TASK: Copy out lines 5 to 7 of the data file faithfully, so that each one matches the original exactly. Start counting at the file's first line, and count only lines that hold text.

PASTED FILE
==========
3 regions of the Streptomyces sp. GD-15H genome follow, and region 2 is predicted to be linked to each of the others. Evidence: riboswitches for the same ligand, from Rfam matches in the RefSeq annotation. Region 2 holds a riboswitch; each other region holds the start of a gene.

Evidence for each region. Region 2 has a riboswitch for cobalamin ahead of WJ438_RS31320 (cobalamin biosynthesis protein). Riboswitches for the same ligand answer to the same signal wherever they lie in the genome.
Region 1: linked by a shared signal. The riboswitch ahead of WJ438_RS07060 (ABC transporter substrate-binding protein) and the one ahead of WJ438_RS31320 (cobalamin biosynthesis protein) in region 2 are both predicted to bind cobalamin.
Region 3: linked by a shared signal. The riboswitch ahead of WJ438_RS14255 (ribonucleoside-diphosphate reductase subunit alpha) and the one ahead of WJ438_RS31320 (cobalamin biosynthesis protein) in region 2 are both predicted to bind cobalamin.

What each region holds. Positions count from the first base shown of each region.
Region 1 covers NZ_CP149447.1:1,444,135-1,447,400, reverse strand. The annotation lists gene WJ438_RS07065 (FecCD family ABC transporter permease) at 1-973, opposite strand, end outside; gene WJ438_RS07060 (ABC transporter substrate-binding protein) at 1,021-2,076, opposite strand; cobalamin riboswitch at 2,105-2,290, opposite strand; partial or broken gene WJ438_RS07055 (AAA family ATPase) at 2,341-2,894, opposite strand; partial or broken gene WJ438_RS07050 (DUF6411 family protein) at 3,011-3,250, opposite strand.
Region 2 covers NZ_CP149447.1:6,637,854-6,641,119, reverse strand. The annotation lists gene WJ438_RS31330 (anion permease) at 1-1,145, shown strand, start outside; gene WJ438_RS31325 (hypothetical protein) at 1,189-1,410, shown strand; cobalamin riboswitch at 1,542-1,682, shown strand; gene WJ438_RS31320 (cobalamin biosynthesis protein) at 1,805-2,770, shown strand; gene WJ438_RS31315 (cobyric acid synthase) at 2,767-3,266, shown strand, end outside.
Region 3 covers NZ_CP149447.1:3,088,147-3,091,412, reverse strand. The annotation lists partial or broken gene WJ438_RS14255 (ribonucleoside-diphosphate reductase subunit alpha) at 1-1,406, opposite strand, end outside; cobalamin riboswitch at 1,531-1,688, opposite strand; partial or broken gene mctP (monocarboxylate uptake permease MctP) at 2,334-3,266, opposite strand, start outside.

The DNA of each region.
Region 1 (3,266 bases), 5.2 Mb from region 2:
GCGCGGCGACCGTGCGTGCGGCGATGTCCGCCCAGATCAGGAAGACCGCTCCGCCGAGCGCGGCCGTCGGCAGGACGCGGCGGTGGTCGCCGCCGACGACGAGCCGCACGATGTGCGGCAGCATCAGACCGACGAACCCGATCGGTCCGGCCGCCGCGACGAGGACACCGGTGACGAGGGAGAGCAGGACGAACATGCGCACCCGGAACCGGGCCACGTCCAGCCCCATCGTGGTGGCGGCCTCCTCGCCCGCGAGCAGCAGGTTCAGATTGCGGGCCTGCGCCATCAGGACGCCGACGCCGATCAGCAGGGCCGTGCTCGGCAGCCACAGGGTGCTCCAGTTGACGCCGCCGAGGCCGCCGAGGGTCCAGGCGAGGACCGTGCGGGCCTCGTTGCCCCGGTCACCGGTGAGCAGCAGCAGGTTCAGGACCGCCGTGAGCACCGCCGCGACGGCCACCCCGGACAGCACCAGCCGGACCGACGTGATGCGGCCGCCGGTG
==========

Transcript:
What each region holds. Positions count from the first base shown of each region.
Region 1 covers NZ_CP149447.1:1,444,135-1,447,400, reverse strand. The annotation lists gene WJ438_RS07065 (FecCD family ABC transporter permease) at 1-973, opposite strand, end outside; gene WJ438_RS07060 (ABC transporter substrate-binding protein) at 1,021-2,076, opposite strand; cobalamin riboswitch at 2,105-2,290, opposite strand; partial or broken gene WJ438_RS07055 (AAA family ATPase) at 2,341-2,894, opposite strand; partial or broken gene WJ438_RS07050 (DUF6411 family protein) at 3,011-3,250, opposite strand.
Region 2 covers NZ_CP149447.1:6,637,854-6,641,119, reverse strand. The annotation lists gene WJ438_RS31330 (anion permease) at 1-1,145, shown strand, start outside; gene WJ438_RS31325 (hypothetical protein) at 1,189-1,410, shown strand; cobalamin riboswitch at 1,542-1,682, shown strand; gene WJ438_RS31320 (cobalamin biosynthesis protein) at 1,805-2,770, shown strand; gene WJ438_RS31315 (cobyric acid synthase) at 2,767-3,266, shown strand, end outside.